15 Jul 2009
Don't forget Nick Origlass!
I have been rereading various books on ecosocialism and I still think one of the best is Alan Robert's The Self-Managing Environment'.
It was written by the Australian socialist and scientist in 1979, I remember taking it out of Chippenham Library circa early 1980s and being very impressed.
It very clearly links economic growth to environmental destruction, showing the destructive qualities of capitalism. Lots of key ecosocialist ideas such as Marx's identification of the metabolic rift between human beings and nature, the importance of commons and the need to see how capitalism shapes technological in negative ways.
I also enjoyed its crisp, clear, concise writing style....if you are an ecosocialist its a pretty powerful tool for self-education.
Above all, Roberts argues that consumerism is a product of alienation, something he takes from Marx and Marcuse. We need to be in control of our work and top down undemocratic forms of socialism are wrong. Roberts argues for self-management, with everybody in charge, not an elite, either the kind of elite we have or a paternalistic socialist or green elite.
I think I have been sold on these arguments ever since.
Robert's book is dedicated to Nick Origlass who died in 1996,
The dedication is worth noting:
'Back in the 1940s a learned judge chided him for his failure to respect the court: employers, governments and union officials had a similar grievance. All agreed that the ironwere were in a fight against impossible odds. He did not listen, nor did the ironworkers: together, quite incredibly, they won.
In the 1960s, as a pioneer in resisting 'progress' through environmental destruction, he led residents in a march against an expressway that threatened their homes. Wearing his mayoral robes, paint-pot in hand for slogan-writing, brushing police aside, he had evidentally failed to develop much respect.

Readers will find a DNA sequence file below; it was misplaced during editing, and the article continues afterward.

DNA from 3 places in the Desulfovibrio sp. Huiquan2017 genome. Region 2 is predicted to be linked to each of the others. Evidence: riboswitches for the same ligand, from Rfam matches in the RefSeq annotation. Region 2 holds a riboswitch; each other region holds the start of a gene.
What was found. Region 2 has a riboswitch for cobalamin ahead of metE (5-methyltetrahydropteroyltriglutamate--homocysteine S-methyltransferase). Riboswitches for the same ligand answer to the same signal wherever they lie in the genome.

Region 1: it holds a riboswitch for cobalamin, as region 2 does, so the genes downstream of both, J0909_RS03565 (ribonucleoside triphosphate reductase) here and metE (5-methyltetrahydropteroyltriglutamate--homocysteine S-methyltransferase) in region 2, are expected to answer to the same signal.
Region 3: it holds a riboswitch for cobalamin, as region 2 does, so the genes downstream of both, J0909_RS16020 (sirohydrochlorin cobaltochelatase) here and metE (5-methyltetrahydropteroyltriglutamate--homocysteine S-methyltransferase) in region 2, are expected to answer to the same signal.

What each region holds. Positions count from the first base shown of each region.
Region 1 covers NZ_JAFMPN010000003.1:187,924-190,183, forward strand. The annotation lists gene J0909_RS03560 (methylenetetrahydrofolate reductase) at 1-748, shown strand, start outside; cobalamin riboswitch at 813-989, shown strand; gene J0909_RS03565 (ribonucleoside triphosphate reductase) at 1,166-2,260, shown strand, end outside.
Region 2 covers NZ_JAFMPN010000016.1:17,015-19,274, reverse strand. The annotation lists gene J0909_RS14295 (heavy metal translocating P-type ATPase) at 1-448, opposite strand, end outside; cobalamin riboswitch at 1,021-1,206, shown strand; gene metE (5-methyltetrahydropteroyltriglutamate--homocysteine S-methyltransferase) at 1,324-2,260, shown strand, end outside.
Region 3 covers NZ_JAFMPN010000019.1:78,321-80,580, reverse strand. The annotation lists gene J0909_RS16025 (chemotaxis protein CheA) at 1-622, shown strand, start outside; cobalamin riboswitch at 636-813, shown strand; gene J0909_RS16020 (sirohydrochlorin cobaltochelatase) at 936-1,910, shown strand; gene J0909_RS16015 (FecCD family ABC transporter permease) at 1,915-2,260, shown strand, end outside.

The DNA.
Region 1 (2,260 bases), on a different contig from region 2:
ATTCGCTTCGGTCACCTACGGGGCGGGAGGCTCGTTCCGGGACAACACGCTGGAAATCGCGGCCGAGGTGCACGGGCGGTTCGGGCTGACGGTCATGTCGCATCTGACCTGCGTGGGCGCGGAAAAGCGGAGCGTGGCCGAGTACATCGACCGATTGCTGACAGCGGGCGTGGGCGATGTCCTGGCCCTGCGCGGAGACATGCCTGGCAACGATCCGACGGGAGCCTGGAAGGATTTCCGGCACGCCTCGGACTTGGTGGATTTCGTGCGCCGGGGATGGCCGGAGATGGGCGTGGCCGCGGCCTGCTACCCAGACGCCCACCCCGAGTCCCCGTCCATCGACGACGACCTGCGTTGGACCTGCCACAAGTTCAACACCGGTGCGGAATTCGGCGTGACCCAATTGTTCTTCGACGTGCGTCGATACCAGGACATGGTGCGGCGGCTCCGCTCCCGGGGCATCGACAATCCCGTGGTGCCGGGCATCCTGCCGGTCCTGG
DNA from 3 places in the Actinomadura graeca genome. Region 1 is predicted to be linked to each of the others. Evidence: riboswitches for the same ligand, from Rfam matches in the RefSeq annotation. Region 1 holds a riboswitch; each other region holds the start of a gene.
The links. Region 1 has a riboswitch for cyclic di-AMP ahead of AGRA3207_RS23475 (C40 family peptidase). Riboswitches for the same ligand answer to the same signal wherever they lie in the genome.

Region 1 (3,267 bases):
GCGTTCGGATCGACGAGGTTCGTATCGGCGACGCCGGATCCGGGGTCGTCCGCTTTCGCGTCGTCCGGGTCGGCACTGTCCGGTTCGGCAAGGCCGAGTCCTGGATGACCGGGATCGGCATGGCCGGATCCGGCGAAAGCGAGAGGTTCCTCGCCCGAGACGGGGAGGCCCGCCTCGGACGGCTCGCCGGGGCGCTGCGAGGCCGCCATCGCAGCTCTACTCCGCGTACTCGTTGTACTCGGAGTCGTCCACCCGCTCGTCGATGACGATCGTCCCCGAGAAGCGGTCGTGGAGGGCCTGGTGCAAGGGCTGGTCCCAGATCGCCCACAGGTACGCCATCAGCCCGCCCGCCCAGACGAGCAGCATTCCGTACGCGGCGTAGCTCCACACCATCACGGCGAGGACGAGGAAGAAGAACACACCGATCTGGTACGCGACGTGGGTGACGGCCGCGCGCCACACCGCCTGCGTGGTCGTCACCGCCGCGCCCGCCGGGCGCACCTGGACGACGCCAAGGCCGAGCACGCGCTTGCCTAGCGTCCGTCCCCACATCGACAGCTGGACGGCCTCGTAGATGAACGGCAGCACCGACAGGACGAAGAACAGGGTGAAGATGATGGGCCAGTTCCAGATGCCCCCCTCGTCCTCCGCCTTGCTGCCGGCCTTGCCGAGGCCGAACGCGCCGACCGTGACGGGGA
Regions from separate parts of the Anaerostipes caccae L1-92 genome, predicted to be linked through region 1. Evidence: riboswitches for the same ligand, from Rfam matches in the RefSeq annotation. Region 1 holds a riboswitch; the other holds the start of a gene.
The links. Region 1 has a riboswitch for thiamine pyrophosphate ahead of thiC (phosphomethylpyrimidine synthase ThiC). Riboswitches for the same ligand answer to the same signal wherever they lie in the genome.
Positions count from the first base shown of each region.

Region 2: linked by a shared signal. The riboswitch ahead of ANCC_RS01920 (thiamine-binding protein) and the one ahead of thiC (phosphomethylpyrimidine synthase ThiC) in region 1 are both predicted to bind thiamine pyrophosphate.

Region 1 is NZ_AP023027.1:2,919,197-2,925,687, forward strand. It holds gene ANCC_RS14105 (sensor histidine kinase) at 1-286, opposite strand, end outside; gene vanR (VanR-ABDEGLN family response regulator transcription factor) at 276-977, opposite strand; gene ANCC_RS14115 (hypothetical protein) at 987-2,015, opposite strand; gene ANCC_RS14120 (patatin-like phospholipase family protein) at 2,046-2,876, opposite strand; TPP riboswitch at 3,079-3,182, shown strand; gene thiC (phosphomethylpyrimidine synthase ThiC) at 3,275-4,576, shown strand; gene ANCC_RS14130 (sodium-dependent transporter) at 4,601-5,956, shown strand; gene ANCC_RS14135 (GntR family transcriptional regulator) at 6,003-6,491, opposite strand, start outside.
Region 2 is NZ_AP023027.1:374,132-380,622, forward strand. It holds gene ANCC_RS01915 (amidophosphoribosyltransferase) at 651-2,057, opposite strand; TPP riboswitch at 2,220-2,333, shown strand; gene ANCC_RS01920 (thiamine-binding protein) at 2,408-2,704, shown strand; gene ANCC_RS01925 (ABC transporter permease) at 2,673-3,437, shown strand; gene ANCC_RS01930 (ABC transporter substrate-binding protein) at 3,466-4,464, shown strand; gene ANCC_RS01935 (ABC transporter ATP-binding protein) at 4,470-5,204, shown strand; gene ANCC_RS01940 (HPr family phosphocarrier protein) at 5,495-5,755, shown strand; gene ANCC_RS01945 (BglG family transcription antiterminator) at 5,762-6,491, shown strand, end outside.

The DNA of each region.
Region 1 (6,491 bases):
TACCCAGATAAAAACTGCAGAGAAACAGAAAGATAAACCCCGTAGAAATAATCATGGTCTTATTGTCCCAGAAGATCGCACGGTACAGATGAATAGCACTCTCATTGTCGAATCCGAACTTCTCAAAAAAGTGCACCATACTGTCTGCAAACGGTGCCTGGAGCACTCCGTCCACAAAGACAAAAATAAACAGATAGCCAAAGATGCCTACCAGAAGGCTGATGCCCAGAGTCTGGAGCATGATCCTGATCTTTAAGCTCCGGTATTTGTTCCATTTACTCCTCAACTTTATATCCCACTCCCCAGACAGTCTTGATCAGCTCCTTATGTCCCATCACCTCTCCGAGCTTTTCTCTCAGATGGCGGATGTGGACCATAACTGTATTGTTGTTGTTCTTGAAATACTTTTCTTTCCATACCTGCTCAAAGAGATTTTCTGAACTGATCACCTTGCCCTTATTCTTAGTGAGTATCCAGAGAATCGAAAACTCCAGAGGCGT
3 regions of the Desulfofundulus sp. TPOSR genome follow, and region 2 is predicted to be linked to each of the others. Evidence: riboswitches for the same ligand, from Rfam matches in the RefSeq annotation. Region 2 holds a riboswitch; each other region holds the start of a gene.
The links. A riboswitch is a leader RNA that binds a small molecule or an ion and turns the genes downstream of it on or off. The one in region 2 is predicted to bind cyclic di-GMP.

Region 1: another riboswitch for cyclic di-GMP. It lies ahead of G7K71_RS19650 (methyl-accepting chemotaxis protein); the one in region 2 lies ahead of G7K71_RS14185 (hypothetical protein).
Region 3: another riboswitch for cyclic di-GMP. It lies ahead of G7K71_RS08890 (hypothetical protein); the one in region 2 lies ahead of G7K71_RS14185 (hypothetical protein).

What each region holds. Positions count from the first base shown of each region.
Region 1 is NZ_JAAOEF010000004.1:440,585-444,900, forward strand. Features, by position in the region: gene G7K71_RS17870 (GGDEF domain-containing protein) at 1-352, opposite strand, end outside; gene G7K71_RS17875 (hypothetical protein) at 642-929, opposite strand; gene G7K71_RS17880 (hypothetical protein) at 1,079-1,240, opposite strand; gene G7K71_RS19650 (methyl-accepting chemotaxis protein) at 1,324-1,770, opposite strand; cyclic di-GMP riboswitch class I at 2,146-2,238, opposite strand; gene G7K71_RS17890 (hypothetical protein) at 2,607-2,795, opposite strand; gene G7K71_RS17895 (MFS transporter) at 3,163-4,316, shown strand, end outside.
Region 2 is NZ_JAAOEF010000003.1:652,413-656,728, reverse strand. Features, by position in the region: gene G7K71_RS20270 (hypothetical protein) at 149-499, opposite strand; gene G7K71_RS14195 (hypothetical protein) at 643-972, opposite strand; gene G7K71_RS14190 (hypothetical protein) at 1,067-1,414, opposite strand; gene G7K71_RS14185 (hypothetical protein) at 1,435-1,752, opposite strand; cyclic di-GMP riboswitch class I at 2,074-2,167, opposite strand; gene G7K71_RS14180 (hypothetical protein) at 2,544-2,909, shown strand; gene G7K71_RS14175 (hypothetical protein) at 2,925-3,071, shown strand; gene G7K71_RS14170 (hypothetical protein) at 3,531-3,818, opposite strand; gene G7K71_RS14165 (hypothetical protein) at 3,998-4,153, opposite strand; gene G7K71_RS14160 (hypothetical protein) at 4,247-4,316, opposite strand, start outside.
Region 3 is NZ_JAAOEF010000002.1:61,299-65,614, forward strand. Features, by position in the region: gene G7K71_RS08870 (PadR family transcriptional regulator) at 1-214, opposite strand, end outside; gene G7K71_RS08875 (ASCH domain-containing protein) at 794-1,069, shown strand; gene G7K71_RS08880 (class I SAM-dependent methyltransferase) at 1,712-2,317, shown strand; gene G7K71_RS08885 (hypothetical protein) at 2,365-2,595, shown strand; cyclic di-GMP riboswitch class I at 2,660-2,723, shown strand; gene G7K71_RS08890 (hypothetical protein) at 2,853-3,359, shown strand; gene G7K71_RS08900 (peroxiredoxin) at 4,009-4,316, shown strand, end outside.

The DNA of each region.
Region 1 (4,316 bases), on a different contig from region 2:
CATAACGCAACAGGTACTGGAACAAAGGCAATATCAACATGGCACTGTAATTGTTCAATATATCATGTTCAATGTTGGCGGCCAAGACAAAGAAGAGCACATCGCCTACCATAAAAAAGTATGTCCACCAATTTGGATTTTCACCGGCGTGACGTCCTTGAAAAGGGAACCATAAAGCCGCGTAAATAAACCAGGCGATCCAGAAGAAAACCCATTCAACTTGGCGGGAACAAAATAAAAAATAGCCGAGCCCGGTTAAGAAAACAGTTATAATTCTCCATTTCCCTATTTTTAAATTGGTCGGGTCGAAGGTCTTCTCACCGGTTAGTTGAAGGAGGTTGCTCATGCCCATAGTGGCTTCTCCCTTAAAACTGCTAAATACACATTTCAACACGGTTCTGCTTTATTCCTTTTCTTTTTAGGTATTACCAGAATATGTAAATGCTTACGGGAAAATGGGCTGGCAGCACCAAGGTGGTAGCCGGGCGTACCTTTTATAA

In fact there is one source of authority for which he holds the deepest respect: that rank and file whose mistakes, he believes, will be numerous but never as fatal as those made by even the most brilliant controlling elite.
Not just in tribute, but with the warmest affection, this book is dedicated to the man who grasped long ago, and proved in practice, the connection between self-management and the salvation of the environment:
ALDERMAN NICK ORIGLASS OF BALMAIN.'
Nick was known as the most expelled man in Australia, expelled from trade unions, the Communist Party and in 1968 he was kicked out of the Labour Party.
Nick is one of the sadly few examples of Marxists putting environmental politics at the centre of their concerns in the 20th century. His local Labour Party was controlled by a right wing group sympathetic to property developers and industrialists.
He was expelled for opposing the siting of a chemical waste dump that he thought would put local people in danger, he set up his own local political party, won election after election, ended up as Mayor and put his back into direct action against environmental threats to local people.
Clearly a good role model and a rare example of some one who succeeded, albeit at a local level, in getting elected and far from selling out, making real progress.
I am not that knowledgeable about the ins and outs of ecosocialist politics in 1970s Australia, but I know Nick was sympathetic to the Green Ban movement.
Australia has one of the greenest and most radical Green Parties in the world, its also got a left in the form of the DSP who publish Green Left Weekly who take ecology seriously and put their back into real change.
I am sure Nick contributed to all that its good in Australian ecopolitics, I think more people should look at what he did and be proud.
There is a bio of Nick, 'Red Hot: the Life and Times of Nick Origlass, by Hall Greenland. Wellington Lane Press, Sydney, 1998.'
I haven't read it yet but I must try and get hold of it.
The only photo I have found of him is from a meeting in 1996, the year he sadly died.